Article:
Paul Jeffries

In this story, Paul explains how Young Enterprise set him up for life as an entrepreneur. He is now a Young Enterprise Regional Ambassador, with over 25 years of experience in producing high-profile sports and entertainment events. He also co-founded Reach Next Generation which hosts summits around the UK for 11–15-year-old girls to help them think about their future and how to deal with the pressures of being a teenage girl in today’s ever-changing world.

Paul participated in Young Enterprise’s Company Programme at Clifton College in Bristol. 




Paul is passionate about unlocking young people’s potential while addressing some of the challenges and pressures that young people face in our exam and academics-focused school curriculum. He explains that this is one of the reasons he co-founded Reach Next Generation, after a conversation with his daughter about the state of the world during the Covid-19 Government Lockdown.

“This conversation happened just as my daughter was approaching secondary school,” Paul begins. “So, we decided to do a lockdown side hustle and try some podcasting. She was probably the youngest podcaster there is. The idea was to talk to successful women, like Sharon Davies, CEO of Young Enterprise and others from various sectors about their careers, journey, and most importantly, what tips they would give young women and girls.”

The entrepreneurial spirit has always been evident in Paul. From his days selling Cadbury’s Crème Eggs to schoolmates for 5p more than the price at the shop where he brought them, to petrol pump attendant, “In the days when you could fill up your car for a fiver!” he laughs.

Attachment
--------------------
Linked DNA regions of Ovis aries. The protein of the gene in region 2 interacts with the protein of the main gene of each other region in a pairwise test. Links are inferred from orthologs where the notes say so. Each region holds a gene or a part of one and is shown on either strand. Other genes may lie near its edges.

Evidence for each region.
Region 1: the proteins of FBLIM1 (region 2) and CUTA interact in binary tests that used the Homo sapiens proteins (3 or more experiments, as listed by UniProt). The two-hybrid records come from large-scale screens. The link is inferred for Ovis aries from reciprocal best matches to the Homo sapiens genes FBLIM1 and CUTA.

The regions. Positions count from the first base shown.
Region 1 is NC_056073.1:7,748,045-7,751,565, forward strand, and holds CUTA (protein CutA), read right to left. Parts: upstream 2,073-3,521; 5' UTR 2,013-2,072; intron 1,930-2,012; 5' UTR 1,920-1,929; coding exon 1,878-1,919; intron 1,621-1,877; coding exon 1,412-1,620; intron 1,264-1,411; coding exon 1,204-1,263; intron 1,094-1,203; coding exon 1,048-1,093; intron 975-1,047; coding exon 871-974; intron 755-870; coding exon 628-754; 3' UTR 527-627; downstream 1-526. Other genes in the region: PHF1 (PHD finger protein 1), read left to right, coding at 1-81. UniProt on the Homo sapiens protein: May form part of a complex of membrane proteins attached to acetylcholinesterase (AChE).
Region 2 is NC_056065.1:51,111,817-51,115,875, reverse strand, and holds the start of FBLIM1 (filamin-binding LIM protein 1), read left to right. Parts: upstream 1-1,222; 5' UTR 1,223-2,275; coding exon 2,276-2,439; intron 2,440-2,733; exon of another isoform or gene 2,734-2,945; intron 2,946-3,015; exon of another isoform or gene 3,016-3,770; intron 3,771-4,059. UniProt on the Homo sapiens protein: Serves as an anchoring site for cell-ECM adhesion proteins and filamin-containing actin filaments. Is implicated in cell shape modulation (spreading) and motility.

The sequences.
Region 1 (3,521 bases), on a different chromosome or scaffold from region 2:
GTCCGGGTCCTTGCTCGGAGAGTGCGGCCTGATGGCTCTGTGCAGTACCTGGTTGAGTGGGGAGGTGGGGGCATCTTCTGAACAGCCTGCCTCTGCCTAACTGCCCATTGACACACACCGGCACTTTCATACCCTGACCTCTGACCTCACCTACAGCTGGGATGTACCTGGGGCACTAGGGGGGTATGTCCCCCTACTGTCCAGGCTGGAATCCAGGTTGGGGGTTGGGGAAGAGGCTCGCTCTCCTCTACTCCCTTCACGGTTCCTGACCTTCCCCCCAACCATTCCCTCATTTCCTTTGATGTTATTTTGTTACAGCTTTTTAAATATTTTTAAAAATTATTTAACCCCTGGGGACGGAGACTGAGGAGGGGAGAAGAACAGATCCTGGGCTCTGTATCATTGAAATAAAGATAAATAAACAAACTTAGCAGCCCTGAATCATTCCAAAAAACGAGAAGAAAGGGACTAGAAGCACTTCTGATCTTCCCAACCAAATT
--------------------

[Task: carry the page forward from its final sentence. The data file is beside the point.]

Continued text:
With a father in the motor trade, one possibility was to follow in those footsteps. He already knew he wasn’t interested in law or other careers. “I think subconsciously I always knew I wanted to work for myself though and run my own businesses.”

That’s why, despite not being hugely academic, he admits, when Young Enterprise volunteers from Natwest came into his school to talk about the charity’s programmes, he jumped at the chance to try his hand at business.

“No one else put their hand up to be the Managing Director, as I looked around, all hands were down and I wondered what I had gotten myself into,” he reflects. But his consultative leadership approach enabled the team to flourish, and their X-shaped book stands flew off the shelves of local gift and design shops. He’s still got one, all these years later, and it’s still proving useful at home.

His team of 6 or 7 classmates even competed at the Young Enterprise Final competitions (which recognise all young people’s achievements on the programme and crown a local, regional, and national Company of the Year). They placed second despite fierce competition.

“There was also a mentoring piece from Natwest volunteers,” Paul remembers. “They encouraged us to run our business in a very structured way. So that everybody didn’t do everything. Funnily enough, subliminally, you remember some of those moments. So, in the businesses I’ve run since, I’ve always been clear that everyone shouldn’t do everything. Also, you must give everybody a moment to be special within the business.”

These takeaways have supported Paul’s trajectory, seeing him ascend. Alongside his businesses, he’s taken up roles such as Chief of Staff at MOBO (the music awards) and managing political campaigns for Mayoral candidates. “Business builds people’s self-esteem, and we need to find ways to give young people the confidence to be who they want to be and to do what they want to do,” he adds.

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